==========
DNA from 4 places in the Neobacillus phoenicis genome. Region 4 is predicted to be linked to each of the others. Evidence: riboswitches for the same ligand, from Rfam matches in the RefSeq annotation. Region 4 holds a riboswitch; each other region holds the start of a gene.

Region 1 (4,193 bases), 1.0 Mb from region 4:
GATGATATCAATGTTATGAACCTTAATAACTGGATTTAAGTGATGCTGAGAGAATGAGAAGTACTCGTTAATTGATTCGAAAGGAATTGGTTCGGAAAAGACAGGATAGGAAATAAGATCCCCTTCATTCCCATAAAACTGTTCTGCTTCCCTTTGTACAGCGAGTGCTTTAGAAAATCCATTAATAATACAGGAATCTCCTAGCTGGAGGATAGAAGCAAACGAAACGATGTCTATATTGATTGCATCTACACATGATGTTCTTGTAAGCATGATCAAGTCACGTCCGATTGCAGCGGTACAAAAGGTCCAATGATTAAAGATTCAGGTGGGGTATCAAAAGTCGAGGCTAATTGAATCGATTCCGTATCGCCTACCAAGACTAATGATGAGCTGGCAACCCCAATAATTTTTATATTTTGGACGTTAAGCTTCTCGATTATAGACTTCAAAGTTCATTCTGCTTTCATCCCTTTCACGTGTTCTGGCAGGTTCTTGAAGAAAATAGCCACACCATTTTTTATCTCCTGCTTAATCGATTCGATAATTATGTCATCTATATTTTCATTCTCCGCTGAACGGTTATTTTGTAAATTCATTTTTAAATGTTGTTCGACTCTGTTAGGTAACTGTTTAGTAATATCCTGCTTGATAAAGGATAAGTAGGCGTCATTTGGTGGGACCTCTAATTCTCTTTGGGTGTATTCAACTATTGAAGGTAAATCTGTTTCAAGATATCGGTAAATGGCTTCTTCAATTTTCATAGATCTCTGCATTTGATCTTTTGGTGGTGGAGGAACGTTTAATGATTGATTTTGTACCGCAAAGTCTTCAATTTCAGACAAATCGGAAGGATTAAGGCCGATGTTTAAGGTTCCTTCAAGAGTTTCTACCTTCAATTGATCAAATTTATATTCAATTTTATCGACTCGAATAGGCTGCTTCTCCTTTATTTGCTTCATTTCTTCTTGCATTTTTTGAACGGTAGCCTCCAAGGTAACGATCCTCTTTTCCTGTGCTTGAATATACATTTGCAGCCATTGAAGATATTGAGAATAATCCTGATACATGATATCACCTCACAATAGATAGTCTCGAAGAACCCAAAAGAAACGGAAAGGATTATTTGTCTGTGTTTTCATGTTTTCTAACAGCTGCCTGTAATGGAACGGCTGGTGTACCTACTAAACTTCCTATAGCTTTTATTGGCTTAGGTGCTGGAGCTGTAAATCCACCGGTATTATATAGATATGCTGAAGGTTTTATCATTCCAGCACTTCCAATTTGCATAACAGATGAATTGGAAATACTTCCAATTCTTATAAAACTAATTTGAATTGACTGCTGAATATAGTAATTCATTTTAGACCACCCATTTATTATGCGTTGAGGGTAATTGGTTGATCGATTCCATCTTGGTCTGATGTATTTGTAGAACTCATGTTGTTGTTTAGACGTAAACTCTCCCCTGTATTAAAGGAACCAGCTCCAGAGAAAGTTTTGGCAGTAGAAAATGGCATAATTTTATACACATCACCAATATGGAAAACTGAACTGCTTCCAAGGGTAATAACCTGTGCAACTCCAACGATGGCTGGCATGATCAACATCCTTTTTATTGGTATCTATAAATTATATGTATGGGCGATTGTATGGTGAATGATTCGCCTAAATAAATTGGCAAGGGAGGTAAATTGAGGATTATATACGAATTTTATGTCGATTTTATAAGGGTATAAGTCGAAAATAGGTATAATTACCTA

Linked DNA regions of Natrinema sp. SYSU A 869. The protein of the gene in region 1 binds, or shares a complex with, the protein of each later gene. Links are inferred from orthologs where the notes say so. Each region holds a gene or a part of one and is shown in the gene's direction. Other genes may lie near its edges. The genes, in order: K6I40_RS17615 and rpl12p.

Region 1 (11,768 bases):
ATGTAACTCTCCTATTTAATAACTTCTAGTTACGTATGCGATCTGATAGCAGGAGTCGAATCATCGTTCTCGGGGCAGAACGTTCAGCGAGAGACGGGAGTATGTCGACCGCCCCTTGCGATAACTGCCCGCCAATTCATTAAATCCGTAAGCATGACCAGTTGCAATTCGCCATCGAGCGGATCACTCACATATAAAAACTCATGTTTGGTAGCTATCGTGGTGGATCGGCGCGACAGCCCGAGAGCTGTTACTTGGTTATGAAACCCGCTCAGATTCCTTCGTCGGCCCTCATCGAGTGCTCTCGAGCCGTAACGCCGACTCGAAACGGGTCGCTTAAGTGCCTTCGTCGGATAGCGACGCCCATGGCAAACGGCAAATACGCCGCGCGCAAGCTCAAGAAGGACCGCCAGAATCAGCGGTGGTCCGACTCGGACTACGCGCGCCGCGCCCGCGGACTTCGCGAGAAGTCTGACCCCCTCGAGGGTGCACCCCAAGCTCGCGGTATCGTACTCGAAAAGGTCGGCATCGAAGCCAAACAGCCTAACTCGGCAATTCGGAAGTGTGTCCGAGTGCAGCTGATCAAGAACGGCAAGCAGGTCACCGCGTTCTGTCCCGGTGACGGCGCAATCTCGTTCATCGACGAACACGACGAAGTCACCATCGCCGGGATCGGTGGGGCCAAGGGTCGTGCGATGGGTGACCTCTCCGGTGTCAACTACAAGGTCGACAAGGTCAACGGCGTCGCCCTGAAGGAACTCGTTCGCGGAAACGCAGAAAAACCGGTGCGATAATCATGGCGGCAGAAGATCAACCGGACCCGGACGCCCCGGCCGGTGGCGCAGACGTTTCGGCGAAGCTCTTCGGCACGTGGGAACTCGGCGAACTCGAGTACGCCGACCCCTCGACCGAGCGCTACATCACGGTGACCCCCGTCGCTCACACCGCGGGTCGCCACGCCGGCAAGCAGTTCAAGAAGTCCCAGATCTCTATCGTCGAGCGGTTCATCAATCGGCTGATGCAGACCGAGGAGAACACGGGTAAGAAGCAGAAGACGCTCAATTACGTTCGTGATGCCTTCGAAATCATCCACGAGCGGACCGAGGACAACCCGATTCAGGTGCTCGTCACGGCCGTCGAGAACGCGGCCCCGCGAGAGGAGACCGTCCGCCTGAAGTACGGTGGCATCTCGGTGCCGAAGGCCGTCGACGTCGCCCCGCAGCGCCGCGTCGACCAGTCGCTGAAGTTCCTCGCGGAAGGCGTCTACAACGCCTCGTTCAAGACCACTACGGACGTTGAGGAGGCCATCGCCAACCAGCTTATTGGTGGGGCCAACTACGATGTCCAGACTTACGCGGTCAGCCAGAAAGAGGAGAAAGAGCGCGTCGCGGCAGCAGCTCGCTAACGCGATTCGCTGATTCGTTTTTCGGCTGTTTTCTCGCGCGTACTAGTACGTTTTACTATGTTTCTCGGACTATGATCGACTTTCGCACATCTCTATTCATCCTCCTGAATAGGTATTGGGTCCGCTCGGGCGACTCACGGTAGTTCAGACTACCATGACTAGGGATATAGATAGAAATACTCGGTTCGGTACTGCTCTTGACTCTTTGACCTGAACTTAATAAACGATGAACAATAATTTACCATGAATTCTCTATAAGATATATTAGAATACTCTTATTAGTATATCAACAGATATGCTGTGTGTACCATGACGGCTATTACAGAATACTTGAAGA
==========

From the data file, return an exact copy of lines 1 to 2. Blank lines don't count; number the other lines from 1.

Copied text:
DNA from 4 places in the Neobacillus phoenicis genome. Region 4 is predicted to be linked to each of the others. Evidence: riboswitches for the same ligand, from Rfam matches in the RefSeq annotation. Region 4 holds a riboswitch; each other region holds the start of a gene.

Region 1 (4,193 bases), 1.0 Mb from region 4: